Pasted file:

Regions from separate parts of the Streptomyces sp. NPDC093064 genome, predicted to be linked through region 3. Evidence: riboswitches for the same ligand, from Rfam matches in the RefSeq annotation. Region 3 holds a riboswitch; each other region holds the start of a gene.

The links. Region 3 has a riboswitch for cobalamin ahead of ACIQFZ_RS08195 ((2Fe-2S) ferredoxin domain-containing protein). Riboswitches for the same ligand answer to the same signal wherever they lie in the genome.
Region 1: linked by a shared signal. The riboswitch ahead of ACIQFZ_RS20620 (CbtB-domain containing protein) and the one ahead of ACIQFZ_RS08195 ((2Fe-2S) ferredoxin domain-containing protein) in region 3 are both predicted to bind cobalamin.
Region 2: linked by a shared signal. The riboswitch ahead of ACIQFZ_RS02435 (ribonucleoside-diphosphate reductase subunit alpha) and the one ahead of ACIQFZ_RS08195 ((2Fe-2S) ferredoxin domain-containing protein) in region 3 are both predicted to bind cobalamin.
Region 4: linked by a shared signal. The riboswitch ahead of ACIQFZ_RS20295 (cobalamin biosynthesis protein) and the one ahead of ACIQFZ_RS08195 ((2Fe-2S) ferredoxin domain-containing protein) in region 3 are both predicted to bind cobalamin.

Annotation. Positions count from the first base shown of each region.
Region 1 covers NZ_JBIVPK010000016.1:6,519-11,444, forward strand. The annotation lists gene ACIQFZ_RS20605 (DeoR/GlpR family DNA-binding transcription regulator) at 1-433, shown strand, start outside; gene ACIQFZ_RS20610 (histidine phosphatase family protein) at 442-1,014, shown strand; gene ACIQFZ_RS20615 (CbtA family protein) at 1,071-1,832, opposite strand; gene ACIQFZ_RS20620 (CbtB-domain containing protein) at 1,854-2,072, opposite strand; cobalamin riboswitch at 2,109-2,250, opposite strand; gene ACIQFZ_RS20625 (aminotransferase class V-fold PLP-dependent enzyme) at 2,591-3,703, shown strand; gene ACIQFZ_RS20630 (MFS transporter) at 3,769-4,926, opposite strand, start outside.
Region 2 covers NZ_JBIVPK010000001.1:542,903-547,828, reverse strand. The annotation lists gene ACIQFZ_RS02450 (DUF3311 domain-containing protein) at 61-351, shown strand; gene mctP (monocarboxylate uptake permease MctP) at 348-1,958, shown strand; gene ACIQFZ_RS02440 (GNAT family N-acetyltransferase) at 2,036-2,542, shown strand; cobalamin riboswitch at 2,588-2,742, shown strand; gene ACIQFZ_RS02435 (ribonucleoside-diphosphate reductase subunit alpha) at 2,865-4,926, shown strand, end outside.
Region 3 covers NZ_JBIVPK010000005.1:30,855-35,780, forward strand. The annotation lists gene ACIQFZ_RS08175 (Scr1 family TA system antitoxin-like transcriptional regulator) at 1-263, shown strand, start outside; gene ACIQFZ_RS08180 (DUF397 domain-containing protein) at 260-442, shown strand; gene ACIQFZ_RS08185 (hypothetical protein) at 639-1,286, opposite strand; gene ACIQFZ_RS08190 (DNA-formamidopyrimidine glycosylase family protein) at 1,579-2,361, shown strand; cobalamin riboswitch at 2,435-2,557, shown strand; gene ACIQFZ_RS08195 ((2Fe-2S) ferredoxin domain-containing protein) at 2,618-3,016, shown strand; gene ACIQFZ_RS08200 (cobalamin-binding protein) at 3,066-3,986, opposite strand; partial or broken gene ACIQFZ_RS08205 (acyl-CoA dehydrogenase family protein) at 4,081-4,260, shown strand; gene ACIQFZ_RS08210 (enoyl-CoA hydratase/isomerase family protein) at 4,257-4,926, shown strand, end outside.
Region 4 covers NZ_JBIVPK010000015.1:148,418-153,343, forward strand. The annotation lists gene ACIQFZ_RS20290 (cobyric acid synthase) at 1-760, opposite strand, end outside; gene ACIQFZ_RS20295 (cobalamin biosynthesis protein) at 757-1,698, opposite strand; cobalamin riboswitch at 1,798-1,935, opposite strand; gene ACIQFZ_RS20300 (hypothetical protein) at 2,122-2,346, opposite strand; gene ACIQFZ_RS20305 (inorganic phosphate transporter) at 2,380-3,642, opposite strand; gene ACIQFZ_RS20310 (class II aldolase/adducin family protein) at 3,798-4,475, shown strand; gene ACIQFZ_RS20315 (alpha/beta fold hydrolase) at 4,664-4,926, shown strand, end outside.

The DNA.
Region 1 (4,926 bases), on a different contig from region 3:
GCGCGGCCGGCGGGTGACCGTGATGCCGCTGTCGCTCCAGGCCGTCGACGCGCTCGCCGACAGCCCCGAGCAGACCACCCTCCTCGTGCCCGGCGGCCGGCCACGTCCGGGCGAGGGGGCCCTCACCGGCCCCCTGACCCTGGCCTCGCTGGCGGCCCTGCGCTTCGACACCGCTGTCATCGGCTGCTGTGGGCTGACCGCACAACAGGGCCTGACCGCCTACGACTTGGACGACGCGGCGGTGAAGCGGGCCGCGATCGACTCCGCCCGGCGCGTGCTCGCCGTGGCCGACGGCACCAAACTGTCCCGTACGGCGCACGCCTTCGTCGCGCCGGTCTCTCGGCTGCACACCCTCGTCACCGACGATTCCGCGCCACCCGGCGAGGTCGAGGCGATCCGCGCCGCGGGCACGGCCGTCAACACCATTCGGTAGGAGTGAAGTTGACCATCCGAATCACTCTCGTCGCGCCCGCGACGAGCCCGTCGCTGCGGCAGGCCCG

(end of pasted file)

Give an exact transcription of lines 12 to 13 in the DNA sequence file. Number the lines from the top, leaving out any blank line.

Region 1 (4,926 bases), on a different contig from region 3:
GCGCGGCCGGCGGGTGACCGTGATGCCGCTGTCGCTCCAGGCCGTCGACGCGCTCGCCGACAGCCCCGAGCAGACCACCCTCCTCGTGCCCGGCGGCCGGCCACGTCCGGGCGAGGGGGCCCTCACCGGCCCCCTGACCCTGGCCTCGCTGGCGGCCCTGCGCTTCGACACCGCTGTCATCGGCTGCTGTGGGCTGACCGCACAACAGGGCCTGACCGCCTACGACTTGGACGACGCGGCGGTGAAGCGGGCCGCGATCGACTCCGCCCGGCGCGTGCTCGCCGTGGCCGACGGCACCAAACTGTCCCGTACGGCGCACGCCTTCGTCGCGCCGGTCTCTCGGCTGCACACCCTCGTCACCGACGATTCCGCGCCACCCGGCGAGGTCGAGGCGATCCGCGCCGCGGGCACGGCCGTCAACACCATTCGGTAGGAGTGAAGTTGACCATCCGAATCACTCTCGTCGCGCCCGCGACGAGCCCGTCGCTGCGGCAGGCCCG